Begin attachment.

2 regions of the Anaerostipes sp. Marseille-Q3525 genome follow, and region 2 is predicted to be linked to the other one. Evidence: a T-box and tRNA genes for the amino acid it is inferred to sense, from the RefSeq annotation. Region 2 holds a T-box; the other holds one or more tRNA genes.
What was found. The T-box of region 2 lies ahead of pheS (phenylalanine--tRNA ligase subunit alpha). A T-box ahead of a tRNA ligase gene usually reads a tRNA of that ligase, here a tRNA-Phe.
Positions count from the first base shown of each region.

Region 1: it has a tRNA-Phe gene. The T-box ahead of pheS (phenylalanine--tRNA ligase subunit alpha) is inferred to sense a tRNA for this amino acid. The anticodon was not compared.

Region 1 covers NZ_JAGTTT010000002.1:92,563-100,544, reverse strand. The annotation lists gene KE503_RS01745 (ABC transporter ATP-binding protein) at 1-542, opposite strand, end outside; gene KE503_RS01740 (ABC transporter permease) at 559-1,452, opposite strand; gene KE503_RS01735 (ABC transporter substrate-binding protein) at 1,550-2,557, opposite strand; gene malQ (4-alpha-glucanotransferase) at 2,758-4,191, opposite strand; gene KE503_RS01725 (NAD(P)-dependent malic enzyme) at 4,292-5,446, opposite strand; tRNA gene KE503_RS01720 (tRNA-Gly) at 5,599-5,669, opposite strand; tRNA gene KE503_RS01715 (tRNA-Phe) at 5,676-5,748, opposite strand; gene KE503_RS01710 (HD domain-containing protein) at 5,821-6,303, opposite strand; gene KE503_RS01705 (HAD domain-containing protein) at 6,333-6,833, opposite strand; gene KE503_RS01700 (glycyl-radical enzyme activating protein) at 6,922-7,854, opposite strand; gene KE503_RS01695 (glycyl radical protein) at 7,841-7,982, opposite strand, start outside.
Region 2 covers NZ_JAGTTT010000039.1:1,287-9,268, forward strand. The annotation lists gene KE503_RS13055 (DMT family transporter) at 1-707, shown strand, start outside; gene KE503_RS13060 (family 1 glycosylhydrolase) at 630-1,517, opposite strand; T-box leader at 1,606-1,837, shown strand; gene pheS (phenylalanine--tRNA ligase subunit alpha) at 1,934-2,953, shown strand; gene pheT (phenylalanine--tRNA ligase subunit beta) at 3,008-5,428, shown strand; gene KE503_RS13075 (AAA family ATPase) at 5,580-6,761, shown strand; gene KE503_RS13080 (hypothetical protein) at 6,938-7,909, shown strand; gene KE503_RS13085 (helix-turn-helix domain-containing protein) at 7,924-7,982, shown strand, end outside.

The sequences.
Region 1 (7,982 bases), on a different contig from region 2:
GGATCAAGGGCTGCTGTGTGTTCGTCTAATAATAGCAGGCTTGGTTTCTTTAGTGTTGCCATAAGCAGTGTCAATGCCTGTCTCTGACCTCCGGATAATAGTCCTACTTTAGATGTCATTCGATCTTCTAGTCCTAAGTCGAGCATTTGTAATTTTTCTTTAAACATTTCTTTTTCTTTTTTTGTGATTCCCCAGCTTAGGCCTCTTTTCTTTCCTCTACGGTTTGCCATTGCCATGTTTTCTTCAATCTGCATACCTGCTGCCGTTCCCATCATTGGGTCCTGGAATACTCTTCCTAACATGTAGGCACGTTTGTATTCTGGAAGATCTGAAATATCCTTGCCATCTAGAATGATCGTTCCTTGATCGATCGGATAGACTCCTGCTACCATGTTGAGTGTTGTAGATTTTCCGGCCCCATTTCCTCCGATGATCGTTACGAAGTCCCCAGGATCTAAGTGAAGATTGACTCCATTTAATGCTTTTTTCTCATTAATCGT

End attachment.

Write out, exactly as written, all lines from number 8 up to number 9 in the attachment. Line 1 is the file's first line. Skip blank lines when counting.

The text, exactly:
Region 1 (7,982 bases), on a different contig from region 2:
GGATCAAGGGCTGCTGTGTGTTCGTCTAATAATAGCAGGCTTGGTTTCTTTAGTGTTGCCATAAGCAGTGTCAATGCCTGTCTCTGACCTCCGGATAATAGTCCTACTTTAGATGTCATTCGATCTTCTAGTCCTAAGTCGAGCATTTGTAATTTTTCTTTAAACATTTCTTTTTCTTTTTTTGTGATTCCCCAGCTTAGGCCTCTTTTCTTTCCTCTACGGTTTGCCATTGCCATGTTTTCTTCAATCTGCATACCTGCTGCCGTTCCCATCATTGGGTCCTGGAATACTCTTCCTAACATGTAGGCACGTTTGTATTCTGGAAGATCTGAAATATCCTTGCCATCTAGAATGATCGTTCCTTGATCGATCGGATAGACTCCTGCTACCATGTTGAGTGTTGTAGATTTTCCGGCCCCATTTCCTCCGATGATCGTTACGAAGTCCCCAGGATCTAAGTGAAGATTGACTCCATTTAATGCTTTTTTCTCATTAATCGT